A bill targeting parent volunteer groups has become a hotbed of controversy resulting in the resignation of a potential school PTA leader who testified in support of the legislation.
"I wasn't looking for a fight. I just wanted to work in the schools," said Provo resident Mitzi Collins.
Collins told the Deseret News she became upset after "inappropriate and inaccurate" e-mails about her were circulated by the Provo City PTA following her testimony before the Senate Education Committee last Tuesday.
SB199, "Equal Recognition of School Parent Groups," sponsored by Sen. Curtis Bramble, R-Provo, passed through the committee favorably.
The bill emphasizes parent groups have an equal voice in school and district decisions regardless of whether they are a Parent Teacher Association or a Parent Teacher Organization.
An amendment to the bill says PTA and PTO groups must waive membership dues at a parent's request.
Collins had been nominated to run for PTA president-elect at Timpview High School. She hadn't paid her dues but was waiting to see if Bramble's bill went through.
She decided to drop out of the race Wednesday, saying in a statement to Provo PTA leaders, "What has happened since I testified directly supports the reasons we need the new legislation, which gives all parents the right to participate at all levels in the parent organization at the public schools their children attend."
Provo PTA President RaDene Hatfield told the Deseret News her e-mail was to correct factual errors Collins made in her testimony.
Sparks flew during discussions on Bramble's bill at a State Board of Education meeting Friday.
After almost an hour of emotional public input and lawmaker comment, the board decided to take no stance on the bill. Instead, the board suggested Bramble and state PTA officials battle it out in the hallway — which they did.
The two parties, however, didn't reach an agreement.
"He just wants us to go away," said Holly Langton, state PTA education commissioner.
Bramble said he still wants to talk. He scheduled a meeting with state PTA leaders for Tuesday. "We may be able to find some common ground," he said.
The idea of not charging dues doesn't sit well with PTA leaders. State PTA President Marilyn Simister calls the bill "discriminatory."
A school's PTA group is affiliated with its national organization, and a portion of the local dues goes to the national group. A PTO isn't affiliated with the national PTA's agenda or philosophy and can choose to charge dues or not.
Each school sets its own PTA dues. The state average is $5. A total of $1.75 goes to the national group, $1 goes to the state affiliate and the rest goes to the school. Scholarships are available for parents who can't pay dues, Simister said.
If the PTA didn't charge dues, it would have to come up with the money owed the state and national associations.
Bramble noted the state has a lot of Title 1 schools. "Should parents be precluded from participation in PTA because they don't have the finances to pay those dues? We waive school fees regularly for school patrons," he said. "There shouldn't be a `pay to play.'"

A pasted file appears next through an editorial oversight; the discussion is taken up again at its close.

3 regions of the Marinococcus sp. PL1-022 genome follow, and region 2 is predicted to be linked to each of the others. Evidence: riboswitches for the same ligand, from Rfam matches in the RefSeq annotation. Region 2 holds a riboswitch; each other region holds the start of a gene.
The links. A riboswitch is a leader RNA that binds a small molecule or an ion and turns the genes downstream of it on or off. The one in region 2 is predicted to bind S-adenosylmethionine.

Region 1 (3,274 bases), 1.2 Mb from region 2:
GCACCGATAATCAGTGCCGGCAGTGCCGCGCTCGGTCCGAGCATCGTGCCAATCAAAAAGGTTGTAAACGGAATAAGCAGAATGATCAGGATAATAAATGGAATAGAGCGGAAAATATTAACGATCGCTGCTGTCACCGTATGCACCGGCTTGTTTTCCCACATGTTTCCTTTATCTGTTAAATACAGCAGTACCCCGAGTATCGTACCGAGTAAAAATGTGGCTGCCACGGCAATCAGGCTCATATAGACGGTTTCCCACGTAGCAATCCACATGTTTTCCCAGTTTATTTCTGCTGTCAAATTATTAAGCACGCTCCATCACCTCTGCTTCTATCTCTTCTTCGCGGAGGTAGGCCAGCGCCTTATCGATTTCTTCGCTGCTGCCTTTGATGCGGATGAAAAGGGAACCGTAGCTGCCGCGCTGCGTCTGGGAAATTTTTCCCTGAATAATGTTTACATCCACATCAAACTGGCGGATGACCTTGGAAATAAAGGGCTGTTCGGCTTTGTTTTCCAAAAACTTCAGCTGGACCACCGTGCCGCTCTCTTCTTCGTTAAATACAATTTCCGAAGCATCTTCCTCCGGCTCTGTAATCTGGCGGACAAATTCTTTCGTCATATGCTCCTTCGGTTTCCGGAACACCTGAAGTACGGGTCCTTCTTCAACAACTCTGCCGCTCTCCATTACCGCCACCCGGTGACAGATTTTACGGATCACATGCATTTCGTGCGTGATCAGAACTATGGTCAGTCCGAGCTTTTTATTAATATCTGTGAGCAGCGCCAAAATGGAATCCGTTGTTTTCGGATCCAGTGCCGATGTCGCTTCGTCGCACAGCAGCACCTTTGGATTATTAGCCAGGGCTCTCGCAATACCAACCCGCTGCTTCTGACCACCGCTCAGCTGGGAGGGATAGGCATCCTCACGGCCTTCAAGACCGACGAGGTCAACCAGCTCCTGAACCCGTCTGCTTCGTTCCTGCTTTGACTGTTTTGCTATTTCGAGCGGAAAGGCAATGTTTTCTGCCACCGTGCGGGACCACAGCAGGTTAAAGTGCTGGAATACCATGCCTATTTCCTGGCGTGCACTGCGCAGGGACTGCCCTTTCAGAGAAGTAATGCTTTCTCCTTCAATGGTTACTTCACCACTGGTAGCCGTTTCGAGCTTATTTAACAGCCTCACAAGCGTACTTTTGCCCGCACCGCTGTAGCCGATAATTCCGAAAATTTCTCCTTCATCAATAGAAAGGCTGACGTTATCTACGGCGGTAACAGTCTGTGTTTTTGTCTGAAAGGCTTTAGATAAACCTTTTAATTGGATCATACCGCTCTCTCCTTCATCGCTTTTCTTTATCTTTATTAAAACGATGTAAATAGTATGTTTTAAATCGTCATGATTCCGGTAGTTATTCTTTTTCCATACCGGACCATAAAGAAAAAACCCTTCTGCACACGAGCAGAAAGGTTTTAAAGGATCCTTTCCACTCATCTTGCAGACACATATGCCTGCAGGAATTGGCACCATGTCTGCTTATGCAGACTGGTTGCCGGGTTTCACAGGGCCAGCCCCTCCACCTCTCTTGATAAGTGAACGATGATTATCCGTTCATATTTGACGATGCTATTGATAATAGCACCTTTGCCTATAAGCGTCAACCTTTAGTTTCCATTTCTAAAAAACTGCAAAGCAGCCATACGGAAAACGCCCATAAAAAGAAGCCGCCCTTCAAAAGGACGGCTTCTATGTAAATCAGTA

Nationally, about 20 percent of schools have PTAs, while 80 percent have PTOs and other groups. In Utah, about 75 percent of schools have PTAs, while 25 percent generally have PTOs, according to Bramble and state PTA leaders.
Some parents simply don't want to be affiliated with the PTA but they still want to help in the schools, so they form a PTO instead.
Park City School District Superintendent Ray Timothy said his district has both, and they work well together. "It's surprising to see this contention," he said.
Collins said she doesn't agree with the national PTA's "very liberal stance" and doesn't want her money going to the national group. But if she doesn't pay the PTA dues, she can't vote or hold a leadership position.
"There shouldn't be a parent organization that has a stranglehold on voting and leadership," she said.
Parent Dawn Frandsen, of Provo, said the PTOs are left out of the loop in district decisions such as budget cuts.
"We're ostracized," Frandsen said, adding it's "ludicrous" to pay dues in an organization just to be able to vote and lead. "I have to buy my way in to be part of the group?"
State charter school leaders and representatives of Parents for Choice in Education support Bramble's bill, saying they like having both PTAs and PTOs because having only one creates a monopoly.
Representatives of the Utah Eagle Forum and the Sutherland Institute and Canyons School District Superintendent Dave Doty support the bill.
Bramble said rumors that his bill is revenge on the PTA because of its support for school vouchers is untrue.
"This is not an anti-PTA bill," Bramble said, adding that his wife has been a PTA president at every school their six children have attended in Provo School District. "It just says PTOs should be given equal recognition, equal access — have a seat at the table, either at the school or district level — if there are things being discussed, decisions being made, that affect the education of kids."
Representatives of the State School Superintendents Association and the Utah School Boards Association oppose the bill, saying the schools generally treat PTA and PTO the same and use the term synonymously. "It's a matter of semantics," said USBA President Tamara Lowe.
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